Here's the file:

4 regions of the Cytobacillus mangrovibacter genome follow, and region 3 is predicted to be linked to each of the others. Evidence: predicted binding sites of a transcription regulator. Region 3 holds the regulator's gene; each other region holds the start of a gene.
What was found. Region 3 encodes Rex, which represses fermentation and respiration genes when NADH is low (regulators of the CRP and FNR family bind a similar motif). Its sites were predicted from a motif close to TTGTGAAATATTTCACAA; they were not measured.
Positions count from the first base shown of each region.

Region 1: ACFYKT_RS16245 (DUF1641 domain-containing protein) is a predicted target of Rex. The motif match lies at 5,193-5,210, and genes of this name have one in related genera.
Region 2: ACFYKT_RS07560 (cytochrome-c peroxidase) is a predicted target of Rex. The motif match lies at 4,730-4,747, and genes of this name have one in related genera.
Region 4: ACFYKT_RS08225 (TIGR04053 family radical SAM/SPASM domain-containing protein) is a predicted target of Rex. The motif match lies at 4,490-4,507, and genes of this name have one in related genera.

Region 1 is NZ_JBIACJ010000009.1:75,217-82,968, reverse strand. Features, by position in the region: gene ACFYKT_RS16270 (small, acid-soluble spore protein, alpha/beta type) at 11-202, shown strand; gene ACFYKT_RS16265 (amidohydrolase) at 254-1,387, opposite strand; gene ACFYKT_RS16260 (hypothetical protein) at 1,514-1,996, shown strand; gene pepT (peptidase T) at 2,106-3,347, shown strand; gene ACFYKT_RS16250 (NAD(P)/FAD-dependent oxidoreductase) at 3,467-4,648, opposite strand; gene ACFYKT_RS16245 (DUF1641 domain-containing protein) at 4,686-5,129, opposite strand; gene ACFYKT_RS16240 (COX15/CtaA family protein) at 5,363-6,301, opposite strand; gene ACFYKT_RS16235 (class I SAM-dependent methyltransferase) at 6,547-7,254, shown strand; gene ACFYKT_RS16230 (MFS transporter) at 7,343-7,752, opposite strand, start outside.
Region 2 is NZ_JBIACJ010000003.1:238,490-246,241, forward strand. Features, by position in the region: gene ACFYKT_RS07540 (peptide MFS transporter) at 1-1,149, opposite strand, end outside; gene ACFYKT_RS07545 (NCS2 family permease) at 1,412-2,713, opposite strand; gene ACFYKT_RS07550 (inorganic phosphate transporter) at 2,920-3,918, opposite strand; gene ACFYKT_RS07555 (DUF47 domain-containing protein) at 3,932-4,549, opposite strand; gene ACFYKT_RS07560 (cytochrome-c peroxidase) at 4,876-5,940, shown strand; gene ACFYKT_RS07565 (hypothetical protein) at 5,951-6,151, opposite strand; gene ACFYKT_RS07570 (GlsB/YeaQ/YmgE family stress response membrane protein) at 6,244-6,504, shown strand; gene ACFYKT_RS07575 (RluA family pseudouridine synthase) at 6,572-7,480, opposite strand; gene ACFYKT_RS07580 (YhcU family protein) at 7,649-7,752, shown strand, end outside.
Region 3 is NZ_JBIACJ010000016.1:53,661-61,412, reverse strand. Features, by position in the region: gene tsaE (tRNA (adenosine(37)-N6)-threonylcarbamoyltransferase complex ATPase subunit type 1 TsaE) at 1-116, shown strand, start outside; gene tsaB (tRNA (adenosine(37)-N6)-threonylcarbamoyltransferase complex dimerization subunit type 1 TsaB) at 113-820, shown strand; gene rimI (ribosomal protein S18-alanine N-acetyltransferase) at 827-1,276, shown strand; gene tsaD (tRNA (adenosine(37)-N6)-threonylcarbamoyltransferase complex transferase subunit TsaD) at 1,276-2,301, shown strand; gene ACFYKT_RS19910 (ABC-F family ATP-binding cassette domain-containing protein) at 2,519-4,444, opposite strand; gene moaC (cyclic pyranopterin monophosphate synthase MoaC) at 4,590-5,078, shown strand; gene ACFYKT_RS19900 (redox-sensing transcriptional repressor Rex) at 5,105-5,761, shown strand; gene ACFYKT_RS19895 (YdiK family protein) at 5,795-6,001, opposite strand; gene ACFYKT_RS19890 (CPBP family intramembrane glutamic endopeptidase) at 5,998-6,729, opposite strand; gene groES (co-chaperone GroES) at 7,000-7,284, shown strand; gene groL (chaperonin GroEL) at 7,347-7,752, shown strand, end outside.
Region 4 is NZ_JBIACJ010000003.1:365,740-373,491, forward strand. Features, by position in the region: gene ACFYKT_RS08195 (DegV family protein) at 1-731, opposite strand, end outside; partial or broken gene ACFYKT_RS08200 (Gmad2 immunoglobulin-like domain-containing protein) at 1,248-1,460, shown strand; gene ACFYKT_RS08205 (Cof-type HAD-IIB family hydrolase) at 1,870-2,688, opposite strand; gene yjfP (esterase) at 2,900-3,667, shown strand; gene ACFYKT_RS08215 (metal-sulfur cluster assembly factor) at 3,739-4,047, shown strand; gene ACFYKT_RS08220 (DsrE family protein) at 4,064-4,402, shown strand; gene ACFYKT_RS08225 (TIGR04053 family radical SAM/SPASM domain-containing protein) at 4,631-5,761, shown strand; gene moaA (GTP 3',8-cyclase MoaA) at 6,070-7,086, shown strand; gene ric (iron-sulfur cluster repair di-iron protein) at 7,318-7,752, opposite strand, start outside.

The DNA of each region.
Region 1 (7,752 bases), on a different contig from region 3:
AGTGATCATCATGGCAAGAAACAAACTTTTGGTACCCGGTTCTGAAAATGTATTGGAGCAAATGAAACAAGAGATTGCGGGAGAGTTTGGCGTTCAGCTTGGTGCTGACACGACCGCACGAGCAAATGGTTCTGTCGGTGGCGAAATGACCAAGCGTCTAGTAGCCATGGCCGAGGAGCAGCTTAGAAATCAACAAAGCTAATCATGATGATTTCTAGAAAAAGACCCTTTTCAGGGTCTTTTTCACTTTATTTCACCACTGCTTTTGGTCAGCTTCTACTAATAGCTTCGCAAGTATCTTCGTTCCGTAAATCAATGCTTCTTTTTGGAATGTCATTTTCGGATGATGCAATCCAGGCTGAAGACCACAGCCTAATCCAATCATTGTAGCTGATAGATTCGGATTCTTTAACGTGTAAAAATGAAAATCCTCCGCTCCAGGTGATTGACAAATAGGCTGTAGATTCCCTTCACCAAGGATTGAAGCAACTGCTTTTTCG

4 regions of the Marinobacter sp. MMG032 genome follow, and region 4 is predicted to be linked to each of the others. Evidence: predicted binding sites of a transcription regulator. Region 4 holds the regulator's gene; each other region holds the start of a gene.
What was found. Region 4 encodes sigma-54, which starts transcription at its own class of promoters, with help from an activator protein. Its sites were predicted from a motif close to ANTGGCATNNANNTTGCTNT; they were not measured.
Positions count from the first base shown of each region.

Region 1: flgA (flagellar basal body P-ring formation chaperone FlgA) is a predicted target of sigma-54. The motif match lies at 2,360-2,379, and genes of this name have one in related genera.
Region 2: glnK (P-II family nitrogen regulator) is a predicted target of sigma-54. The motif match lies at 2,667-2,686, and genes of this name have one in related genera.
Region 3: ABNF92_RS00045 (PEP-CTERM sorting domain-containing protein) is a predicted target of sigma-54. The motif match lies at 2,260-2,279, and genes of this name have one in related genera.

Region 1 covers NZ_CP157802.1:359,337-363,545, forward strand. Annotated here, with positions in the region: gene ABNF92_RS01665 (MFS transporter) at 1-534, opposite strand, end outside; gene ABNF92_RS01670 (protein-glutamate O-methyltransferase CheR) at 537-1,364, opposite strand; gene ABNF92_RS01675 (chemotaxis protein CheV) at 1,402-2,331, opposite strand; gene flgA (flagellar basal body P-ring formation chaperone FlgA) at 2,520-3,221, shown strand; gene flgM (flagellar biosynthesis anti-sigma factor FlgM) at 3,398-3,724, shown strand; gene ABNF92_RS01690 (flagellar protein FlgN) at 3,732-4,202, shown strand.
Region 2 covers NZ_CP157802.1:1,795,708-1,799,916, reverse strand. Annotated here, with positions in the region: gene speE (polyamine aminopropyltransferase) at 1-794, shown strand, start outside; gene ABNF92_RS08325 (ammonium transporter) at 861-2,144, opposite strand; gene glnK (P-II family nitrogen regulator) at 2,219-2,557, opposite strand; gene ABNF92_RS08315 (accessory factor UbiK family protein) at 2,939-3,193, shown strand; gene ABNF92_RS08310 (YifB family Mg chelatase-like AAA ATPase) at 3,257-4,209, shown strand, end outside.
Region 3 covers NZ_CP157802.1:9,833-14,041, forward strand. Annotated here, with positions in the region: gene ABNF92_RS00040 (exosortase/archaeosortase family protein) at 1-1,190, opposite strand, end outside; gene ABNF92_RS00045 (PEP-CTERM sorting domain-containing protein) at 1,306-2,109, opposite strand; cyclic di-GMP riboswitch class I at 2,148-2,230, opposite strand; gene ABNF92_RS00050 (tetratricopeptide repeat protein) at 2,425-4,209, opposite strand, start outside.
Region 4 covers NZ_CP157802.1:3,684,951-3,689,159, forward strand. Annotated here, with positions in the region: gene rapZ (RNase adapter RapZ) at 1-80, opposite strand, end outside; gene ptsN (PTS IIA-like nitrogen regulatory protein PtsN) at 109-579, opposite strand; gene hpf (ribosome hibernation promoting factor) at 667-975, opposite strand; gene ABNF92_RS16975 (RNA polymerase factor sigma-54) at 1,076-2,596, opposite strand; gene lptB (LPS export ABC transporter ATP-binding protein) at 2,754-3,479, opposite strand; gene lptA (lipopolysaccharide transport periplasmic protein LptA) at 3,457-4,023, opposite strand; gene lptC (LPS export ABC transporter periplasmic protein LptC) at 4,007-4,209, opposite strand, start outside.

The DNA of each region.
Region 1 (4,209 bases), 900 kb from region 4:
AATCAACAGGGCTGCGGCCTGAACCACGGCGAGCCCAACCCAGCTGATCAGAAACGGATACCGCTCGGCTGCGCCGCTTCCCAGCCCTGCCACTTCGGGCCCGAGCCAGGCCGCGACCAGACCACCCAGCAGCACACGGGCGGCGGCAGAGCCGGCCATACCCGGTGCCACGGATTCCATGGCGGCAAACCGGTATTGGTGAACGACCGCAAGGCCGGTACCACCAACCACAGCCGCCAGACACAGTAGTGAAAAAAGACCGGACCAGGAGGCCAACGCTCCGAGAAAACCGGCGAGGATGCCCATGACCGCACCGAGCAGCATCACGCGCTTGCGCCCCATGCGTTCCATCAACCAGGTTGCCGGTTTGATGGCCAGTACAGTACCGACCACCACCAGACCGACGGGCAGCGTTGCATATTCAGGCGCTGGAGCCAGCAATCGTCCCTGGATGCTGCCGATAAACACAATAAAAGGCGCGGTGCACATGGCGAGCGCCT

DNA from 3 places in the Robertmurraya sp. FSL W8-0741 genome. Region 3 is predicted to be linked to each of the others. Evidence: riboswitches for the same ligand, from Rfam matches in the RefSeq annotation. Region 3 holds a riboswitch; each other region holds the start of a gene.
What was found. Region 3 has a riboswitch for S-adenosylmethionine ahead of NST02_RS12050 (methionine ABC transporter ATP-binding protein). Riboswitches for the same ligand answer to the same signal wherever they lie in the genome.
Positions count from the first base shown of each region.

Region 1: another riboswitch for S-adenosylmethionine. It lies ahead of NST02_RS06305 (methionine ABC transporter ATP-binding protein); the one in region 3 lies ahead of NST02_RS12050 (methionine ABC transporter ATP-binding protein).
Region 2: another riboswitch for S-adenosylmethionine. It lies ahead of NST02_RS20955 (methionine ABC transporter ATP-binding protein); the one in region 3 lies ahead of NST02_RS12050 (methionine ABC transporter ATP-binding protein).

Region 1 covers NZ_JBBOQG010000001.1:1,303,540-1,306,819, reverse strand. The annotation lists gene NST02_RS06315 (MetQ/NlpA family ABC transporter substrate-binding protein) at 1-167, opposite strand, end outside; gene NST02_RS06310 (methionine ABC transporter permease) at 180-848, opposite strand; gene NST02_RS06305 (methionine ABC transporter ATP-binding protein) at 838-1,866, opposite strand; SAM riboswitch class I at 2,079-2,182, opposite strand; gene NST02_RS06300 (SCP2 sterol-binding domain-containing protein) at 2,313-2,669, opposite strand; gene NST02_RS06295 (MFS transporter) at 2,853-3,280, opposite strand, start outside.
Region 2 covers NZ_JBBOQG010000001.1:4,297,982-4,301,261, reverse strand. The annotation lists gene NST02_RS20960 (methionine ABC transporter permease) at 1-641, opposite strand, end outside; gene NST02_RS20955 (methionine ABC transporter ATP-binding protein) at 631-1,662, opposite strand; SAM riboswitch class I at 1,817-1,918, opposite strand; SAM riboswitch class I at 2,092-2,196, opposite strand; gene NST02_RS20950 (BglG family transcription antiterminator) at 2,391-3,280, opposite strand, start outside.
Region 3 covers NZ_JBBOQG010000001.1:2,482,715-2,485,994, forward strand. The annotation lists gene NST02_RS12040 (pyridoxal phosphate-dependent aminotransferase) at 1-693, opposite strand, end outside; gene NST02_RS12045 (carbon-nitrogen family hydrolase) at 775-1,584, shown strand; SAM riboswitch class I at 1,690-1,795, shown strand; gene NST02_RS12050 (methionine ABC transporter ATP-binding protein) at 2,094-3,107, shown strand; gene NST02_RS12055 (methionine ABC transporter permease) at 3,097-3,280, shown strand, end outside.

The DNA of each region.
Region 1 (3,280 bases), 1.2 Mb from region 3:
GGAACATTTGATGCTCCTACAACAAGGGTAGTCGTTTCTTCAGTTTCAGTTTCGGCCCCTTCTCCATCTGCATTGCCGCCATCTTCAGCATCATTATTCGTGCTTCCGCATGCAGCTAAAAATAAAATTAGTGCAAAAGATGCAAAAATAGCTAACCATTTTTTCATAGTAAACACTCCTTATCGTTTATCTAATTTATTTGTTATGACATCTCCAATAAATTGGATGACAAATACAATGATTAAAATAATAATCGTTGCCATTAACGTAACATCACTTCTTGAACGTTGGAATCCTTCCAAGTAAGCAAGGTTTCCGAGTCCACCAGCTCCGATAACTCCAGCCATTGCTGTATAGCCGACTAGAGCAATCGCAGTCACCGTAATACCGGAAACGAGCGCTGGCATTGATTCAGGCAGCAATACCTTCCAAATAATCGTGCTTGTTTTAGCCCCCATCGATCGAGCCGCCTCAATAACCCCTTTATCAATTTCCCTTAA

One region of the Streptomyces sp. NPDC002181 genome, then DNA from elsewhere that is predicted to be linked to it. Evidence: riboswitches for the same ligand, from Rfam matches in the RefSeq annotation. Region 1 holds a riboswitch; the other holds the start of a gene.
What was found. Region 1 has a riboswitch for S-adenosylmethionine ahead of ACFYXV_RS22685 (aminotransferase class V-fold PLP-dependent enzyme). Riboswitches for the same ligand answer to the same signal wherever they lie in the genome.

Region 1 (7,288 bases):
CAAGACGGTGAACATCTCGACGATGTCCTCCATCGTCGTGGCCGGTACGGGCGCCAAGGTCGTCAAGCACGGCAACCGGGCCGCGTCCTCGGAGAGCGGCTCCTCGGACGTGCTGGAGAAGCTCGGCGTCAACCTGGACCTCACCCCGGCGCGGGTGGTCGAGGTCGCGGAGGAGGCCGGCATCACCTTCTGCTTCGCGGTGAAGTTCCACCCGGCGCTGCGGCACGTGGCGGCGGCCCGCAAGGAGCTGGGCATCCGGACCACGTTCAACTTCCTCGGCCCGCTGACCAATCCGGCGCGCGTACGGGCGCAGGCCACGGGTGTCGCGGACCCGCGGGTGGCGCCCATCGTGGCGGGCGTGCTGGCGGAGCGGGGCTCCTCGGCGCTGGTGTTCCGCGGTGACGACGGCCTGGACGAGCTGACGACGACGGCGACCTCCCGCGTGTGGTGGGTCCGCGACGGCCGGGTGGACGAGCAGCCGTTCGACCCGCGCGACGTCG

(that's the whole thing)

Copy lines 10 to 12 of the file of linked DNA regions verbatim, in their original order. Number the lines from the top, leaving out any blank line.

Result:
Region 4 is NZ_JBIACJ010000003.1:365,740-373,491, forward strand. Features, by position in the region: gene ACFYKT_RS08195 (DegV family protein) at 1-731, opposite strand, end outside; partial or broken gene ACFYKT_RS08200 (Gmad2 immunoglobulin-like domain-containing protein) at 1,248-1,460, shown strand; gene ACFYKT_RS08205 (Cof-type HAD-IIB family hydrolase) at 1,870-2,688, opposite strand; gene yjfP (esterase) at 2,900-3,667, shown strand; gene ACFYKT_RS08215 (metal-sulfur cluster assembly factor) at 3,739-4,047, shown strand; gene ACFYKT_RS08220 (DsrE family protein) at 4,064-4,402, shown strand; gene ACFYKT_RS08225 (TIGR04053 family radical SAM/SPASM domain-containing protein) at 4,631-5,761, shown strand; gene moaA (GTP 3',8-cyclase MoaA) at 6,070-7,086, shown strand; gene ric (iron-sulfur cluster repair di-iron protein) at 7,318-7,752, opposite strand, start outside.

The DNA of each region.
Region 1 (7,752 bases), on a different contig from region 3: